Tre Ventour saw Cilla Black the Musical at Royal and Derngate, Northampton…
Liverpool in the 1960s. Everyone had a story about Cilla Black. You couldn’t walk into any club without hearing a story or two. Mention Liverpool and music in the same sentence, and most will think of The Beatles. They are linked to that place and era in the same fashion as Nixon is linked to Watergate. But The Beatles were just one of many musical sensations to derive from Merseyside. They were a mere product of a thriving musical scene that would become known as Mersey Sound.
Having grown up in the noughties, Cilla Black was before my time. However, in 2014 the BBC showed a miniseries called Cilla (which I enjoyed immensely) with Sheridan Smith (Gavin & Stacey) in the lead role. Here, was my first introduction to Cilla Black. I began to listen to some of her music and I liked it. Cilla the Musical is essentially musical theatre at its best, a biography of Cilla Black, performed by a wonderful cast. The production starts in Liverpool but branches out into London and New York as well. We are witness to her rise to fame – from her amateur appearances in Scouser clubs with her friends to her relationships with Bobby Willis and Brian Epstein to the impact her lifestyle has on those around her. Fame comes at a price and Cilla the Musical takes us through it.
Born Priscilla White, this musical tells us of her rise to stardom, starting with her humble typist role at British something or other. Scott Alder’s musical direction not only uses Cilla’s songs well, but the songs of 60s hits from the likes of The Beatles, The Mamas and the Papas, and Gerry and the Pacemakers. The music was really something special and hearing it loud and on exhibition in the Derngate auditorium just made it that much more enthralling.
Having done some research on Cilla, it seems Hayworth is very much in her stride. The Cilla on stage is a down to earth woman of working-class origins. She doesn’t forget where she comes from, even after the execs in suits at the recording studio want her to sound less Liverpudlian, as if having a regional accent is something to be ashamed of. There are many subtle jabs at class like this throughout the play. Implying that the way we talk somehow has a say in how educated we are.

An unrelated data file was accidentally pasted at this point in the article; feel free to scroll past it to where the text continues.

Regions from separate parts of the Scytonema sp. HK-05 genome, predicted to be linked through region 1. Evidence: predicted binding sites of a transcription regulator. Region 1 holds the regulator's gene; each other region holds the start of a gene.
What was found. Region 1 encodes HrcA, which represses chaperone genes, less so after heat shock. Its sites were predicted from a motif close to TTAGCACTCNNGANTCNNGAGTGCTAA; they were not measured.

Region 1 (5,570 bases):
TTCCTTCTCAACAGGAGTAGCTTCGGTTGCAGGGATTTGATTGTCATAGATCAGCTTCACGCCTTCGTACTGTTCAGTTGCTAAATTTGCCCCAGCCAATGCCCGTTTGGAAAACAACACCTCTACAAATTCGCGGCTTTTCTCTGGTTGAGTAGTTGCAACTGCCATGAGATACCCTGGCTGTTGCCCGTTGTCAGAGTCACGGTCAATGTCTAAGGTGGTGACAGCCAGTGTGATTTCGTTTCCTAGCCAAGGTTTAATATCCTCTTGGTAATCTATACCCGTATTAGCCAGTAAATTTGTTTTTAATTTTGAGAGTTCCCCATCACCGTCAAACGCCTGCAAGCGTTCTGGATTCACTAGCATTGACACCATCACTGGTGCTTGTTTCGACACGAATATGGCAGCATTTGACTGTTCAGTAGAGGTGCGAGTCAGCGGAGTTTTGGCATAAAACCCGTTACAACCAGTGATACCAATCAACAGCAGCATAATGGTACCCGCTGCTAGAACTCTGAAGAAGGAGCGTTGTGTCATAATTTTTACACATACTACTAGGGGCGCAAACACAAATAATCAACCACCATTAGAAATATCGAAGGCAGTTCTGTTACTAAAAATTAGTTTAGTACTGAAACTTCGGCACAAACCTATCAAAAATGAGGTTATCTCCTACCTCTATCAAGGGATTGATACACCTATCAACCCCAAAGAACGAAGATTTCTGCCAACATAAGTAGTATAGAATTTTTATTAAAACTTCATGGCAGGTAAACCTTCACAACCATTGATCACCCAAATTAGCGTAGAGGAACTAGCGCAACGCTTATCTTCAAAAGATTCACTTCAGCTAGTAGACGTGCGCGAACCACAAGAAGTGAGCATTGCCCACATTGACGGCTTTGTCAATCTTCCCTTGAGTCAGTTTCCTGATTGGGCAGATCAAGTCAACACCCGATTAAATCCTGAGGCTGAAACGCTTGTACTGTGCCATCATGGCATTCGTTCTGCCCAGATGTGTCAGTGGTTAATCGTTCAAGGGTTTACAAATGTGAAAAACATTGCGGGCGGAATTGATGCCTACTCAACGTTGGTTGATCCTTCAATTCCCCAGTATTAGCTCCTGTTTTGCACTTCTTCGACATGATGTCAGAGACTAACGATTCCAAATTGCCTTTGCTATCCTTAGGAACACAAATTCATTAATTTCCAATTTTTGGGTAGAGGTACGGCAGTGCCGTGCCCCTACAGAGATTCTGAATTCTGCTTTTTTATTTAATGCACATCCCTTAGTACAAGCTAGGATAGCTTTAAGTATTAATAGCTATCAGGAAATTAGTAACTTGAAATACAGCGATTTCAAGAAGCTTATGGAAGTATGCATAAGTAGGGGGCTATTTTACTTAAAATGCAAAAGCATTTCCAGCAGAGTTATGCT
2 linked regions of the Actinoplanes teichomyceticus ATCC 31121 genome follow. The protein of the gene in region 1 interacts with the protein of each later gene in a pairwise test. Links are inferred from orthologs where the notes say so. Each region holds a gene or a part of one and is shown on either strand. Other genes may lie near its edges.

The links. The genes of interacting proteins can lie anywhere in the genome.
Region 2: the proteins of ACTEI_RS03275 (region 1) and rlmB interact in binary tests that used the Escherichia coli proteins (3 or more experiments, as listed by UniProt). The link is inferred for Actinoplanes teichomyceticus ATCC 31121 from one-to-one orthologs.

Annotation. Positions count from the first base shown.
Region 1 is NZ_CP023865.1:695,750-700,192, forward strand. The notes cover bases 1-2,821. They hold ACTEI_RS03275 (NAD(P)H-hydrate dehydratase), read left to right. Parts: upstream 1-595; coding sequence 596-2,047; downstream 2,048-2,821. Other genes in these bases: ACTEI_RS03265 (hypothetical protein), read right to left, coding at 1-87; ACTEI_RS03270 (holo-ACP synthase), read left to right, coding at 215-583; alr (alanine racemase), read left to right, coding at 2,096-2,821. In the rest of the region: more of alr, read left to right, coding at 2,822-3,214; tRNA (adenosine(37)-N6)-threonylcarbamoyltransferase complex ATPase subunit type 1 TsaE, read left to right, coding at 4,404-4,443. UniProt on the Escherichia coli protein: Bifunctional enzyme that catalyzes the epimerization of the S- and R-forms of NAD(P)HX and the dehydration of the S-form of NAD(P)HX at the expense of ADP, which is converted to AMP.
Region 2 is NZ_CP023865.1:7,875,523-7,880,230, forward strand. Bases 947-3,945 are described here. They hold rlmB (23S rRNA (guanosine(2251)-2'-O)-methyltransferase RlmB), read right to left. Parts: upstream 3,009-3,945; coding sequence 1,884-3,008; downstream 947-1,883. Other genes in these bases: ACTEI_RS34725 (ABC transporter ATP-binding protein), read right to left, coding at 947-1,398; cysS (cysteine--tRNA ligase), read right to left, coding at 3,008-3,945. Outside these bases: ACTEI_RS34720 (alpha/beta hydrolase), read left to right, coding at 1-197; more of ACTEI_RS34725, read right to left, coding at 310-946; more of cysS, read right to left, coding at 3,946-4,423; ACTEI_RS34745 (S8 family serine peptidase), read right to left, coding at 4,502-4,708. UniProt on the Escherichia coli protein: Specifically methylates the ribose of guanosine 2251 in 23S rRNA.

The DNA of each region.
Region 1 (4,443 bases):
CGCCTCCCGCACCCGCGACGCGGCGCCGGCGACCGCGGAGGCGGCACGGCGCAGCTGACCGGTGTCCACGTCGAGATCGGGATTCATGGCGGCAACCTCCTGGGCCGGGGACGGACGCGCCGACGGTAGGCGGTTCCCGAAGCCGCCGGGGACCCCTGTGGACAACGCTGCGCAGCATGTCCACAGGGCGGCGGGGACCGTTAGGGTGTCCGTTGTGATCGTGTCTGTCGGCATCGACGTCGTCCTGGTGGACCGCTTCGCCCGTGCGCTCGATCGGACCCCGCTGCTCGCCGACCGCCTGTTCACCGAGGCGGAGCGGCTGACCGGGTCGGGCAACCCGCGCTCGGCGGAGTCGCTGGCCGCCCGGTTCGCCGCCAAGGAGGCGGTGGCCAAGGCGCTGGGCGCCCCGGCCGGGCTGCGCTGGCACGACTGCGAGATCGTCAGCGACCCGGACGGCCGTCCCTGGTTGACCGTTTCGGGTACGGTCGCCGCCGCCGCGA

And Cilla wouldn’t be Cilla without her husband Bobby. Carl Au delivers a wonderful performance as her devoted man. The way he sings is a bit like early Ed Sheeran but actually good. Not good, great. He sings like a siren, luring you in with each note. And when he’s not singing, he owns every scene he’s in – full of emotion, melancholy, and joy (when necessary). Honestly, Au stole the show from everyone.
The band is fantastic. I liked how they opened with the only Beatles song I like, “Twist and Shout.” I stand by my view that The Beatles are overrated, despite this band playing their songs rather too well. “You’ve Got to Hide Your Love Away”, another one of their songs, was played too. It highlighted the tenor and the temper of the times and how nothing lasts forever. It ended The Beatles’ run of being relevant and also the life of their manager Brian Epstein (Andrew Lancel), who they shared with Cilla and numerous other artists. “He likes the nasty boys who beat him up.” Lancel gives a great performance, tugging on the heartstrings. He’s a deeply flawed man who is determined to mask his depression by throwing himself into his work. You can see it’s not working and you can’t help but feel badly for him.
Lighting and sound are exquisite. The narrative is strong; the vocals and music just add to what is an almost-perfect show. Hair and costume articulate a nostalgia that even those who didn’t grow up in the era will have a longing for. I enjoyed the sets as well. Though set in the 1970s, it reminded me of John Carney’s Sing Street. But it also gave me a feel for Blood Brothers too, another Merseyside-set musical.
My one criticism is that it’s about fifteen minutes too long. “Which fifteen minutes should be cut?” you ask. I reply “the fifteen minutes you don’t need.” Dotted around, there are bits of filler that can be scrapped. Nonetheless, Cilla the Musical contradicts the musical theatre stereotypes of being style over substance. The show is big, grand and epic. That’s musical theatre. It’s the perfect balance of songs and narrative, making it an enjoyable evening out for all the family. Great job.